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Council prioritizes recommendations from Lake Austin Task Force

Tuesday, August 27, 2013 by Michael Kanin

Austin City Council members last week began to prioritize the findings and recommendations of the city’s Lake Austin Task Force. Though a number of specific issues appeared to grab their attention, they seemed to mostly circle around the idea of the creation of a new Lake Management Division.

 

Council Member Laura Morrison said, “The Lake Management division is really the key to all of this because it’s only there that we’re going to be able to get a funding plan, an implementation plan, and have some oversight, tracking, and monitoring because there is a lot of stuff here – absolutely a lot of stuff.”

 

Other ideas, such a redesign of a permitting process, and the reallocation of lakeside variance permit application reviews from the purview of the city’s Parks and Recreation Board to one of its zoning boards, also caught the attention of Council members. So did the odd nature of the Lake Austin Task Force itself.

 

“In my experience, I don’t recall hearing about a task force that had a 100 percent consensus process,” offered Council Member Kathie Tovo.

 

Task Force Chair Linda Guerrero suggested that the city should not repeat the idea. “Don’t ever allow it again,” she said. “We really were hopeful that when we agreed to the process that everyone is really going to do that process and not one or two people block something that the majority really wanted, strongly. It really frustrated so many of the members.”

 

Still, the group was able to produce a set of recommendations. Guerrero and Task Force Vice Chair Carol Lee told Council members at their Tuesday work session that a Lake Management Division would “provide comprehensive oversight of all the policies and procedures that affect the Lake Austin watershed.”

 

Should Council members approve the division as pitched by the task force, it would have purview over commercial and facilities planning, regulation, and oversight, as well as development issues that fall within the boundaries of the watershed.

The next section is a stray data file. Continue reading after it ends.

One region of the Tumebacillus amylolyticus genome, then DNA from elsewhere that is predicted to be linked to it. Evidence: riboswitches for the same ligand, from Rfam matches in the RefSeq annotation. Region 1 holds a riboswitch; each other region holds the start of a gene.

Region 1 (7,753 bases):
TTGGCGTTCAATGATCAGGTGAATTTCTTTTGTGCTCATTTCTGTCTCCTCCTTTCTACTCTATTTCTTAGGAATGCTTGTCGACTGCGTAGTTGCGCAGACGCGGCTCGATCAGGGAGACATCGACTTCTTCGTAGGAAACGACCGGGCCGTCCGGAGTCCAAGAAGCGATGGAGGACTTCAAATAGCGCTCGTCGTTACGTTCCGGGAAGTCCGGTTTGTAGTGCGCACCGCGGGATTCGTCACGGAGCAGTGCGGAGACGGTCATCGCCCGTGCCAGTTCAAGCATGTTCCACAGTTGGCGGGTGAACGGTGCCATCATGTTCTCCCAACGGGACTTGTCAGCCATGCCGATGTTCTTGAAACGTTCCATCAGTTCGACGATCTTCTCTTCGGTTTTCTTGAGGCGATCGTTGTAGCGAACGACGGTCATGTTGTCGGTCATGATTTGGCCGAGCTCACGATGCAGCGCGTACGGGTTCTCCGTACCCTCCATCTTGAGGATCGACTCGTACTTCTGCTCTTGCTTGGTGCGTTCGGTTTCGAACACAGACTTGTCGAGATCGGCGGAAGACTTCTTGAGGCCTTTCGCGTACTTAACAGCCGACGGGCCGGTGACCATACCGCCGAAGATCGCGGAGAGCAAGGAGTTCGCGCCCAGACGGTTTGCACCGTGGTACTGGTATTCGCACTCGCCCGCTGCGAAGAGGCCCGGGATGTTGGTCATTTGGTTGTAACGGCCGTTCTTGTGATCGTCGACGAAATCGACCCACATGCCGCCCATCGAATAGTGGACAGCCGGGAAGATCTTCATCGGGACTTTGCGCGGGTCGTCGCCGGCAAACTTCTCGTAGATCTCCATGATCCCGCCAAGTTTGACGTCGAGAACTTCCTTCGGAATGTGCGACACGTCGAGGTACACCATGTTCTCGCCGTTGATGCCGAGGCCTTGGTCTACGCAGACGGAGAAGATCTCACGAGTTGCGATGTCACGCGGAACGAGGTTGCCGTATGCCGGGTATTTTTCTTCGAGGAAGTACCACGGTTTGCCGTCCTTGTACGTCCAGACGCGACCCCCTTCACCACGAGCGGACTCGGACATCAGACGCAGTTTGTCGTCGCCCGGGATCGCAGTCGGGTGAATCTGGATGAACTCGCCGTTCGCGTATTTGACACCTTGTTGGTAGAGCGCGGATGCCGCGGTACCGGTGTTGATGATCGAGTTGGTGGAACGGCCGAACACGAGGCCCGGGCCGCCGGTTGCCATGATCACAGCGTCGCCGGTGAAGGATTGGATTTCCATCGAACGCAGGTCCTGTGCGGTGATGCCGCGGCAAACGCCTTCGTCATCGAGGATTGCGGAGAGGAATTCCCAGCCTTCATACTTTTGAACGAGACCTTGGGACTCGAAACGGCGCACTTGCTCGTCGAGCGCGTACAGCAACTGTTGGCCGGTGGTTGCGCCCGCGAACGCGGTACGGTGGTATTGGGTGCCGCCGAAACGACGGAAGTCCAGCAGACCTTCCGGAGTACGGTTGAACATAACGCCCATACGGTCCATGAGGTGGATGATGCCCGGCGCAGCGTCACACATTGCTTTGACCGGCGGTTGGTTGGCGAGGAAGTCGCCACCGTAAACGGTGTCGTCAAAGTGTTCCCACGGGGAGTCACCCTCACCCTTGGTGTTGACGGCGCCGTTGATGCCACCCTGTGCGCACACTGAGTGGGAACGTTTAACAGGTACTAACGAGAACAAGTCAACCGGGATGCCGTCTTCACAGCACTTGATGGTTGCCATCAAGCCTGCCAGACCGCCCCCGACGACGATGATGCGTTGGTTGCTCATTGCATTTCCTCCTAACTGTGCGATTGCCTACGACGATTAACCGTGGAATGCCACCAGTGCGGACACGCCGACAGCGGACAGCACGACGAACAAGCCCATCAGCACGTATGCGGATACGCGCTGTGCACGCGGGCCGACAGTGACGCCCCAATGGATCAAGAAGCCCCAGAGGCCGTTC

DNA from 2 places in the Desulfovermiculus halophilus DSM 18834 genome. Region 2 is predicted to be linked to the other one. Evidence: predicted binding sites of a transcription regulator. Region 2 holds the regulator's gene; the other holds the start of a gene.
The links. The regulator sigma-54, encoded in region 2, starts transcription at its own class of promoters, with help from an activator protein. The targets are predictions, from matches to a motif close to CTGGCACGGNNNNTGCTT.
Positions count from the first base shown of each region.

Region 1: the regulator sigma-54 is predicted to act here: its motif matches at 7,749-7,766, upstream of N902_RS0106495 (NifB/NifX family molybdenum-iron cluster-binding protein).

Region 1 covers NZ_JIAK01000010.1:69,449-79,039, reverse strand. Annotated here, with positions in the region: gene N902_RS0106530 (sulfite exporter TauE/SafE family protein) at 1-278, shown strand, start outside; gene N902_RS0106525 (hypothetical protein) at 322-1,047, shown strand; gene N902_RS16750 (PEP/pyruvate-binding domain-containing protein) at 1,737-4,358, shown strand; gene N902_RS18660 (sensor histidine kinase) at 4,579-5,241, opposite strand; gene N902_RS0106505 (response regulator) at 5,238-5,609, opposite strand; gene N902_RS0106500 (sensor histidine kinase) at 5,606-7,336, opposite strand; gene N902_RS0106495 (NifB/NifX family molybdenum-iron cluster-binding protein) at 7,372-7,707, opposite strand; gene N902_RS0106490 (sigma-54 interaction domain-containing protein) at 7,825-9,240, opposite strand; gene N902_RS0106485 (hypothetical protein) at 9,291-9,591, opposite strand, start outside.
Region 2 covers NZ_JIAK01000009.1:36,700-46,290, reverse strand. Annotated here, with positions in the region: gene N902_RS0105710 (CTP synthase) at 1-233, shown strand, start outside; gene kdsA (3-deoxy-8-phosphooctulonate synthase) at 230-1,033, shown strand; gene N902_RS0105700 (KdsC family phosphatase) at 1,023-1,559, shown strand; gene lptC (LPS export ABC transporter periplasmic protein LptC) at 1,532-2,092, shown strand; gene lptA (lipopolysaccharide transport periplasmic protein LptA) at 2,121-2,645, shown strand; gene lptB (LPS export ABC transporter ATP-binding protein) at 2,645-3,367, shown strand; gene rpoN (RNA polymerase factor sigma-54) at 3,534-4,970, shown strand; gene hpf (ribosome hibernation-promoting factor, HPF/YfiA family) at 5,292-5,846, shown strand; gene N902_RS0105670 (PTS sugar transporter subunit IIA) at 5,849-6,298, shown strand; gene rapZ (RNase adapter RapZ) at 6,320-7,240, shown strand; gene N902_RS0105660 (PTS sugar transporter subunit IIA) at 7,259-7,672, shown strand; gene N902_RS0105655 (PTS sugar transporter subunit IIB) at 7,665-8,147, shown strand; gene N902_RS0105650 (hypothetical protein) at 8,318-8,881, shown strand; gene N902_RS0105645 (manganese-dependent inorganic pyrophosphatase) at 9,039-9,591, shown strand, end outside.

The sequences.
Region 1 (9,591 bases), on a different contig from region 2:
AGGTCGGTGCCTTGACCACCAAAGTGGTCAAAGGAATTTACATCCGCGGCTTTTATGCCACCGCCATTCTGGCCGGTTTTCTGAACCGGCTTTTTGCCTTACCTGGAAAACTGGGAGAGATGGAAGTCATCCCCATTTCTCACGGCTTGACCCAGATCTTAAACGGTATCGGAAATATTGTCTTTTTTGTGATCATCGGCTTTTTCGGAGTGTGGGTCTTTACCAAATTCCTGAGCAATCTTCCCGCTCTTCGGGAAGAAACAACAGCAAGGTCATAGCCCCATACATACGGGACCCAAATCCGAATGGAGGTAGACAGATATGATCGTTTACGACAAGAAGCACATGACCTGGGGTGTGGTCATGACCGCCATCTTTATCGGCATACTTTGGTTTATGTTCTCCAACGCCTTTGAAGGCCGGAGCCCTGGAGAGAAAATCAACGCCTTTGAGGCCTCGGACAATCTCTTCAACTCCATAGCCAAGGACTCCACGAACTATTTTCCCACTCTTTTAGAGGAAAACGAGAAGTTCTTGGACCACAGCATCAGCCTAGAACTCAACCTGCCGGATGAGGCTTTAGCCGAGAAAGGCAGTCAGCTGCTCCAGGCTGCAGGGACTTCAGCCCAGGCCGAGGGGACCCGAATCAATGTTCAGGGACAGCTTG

As for the notion of a change in purview, Guerrero told Council members that the Parks board’s oversight of lakeside variances was problematic. “We did not really have what we needed, which were the findings of fact,” Guerrero, a former chair of the Parks board said. “We got a lot of problems not being able to give public notification.”

 

Watershed Protection’s Chuck Lesniak told Council members that his team is working on a change and will have something to Council “next month.” Guerrero and Lee also brought forward task force concerns about sewage treatment in the region. The issues extend, according to the pair, to the use of marine toilets, for which there is only one pumping station on Lake Austin.

 

They suggested changes to the way the city regulates sewage treatment along the lake. Lesniak told Council members that an Austin Water Utility adjustment to regulation could achieve the sort of impact that Guerrero and Lee called for.

 

“At the time the task force was looking at the septic issues specifically, the new rules had not been proposed by the Water Utility,” he said. “In our department’s opinion, the proposed rules address the concerns that our department has jurisdiction over.”

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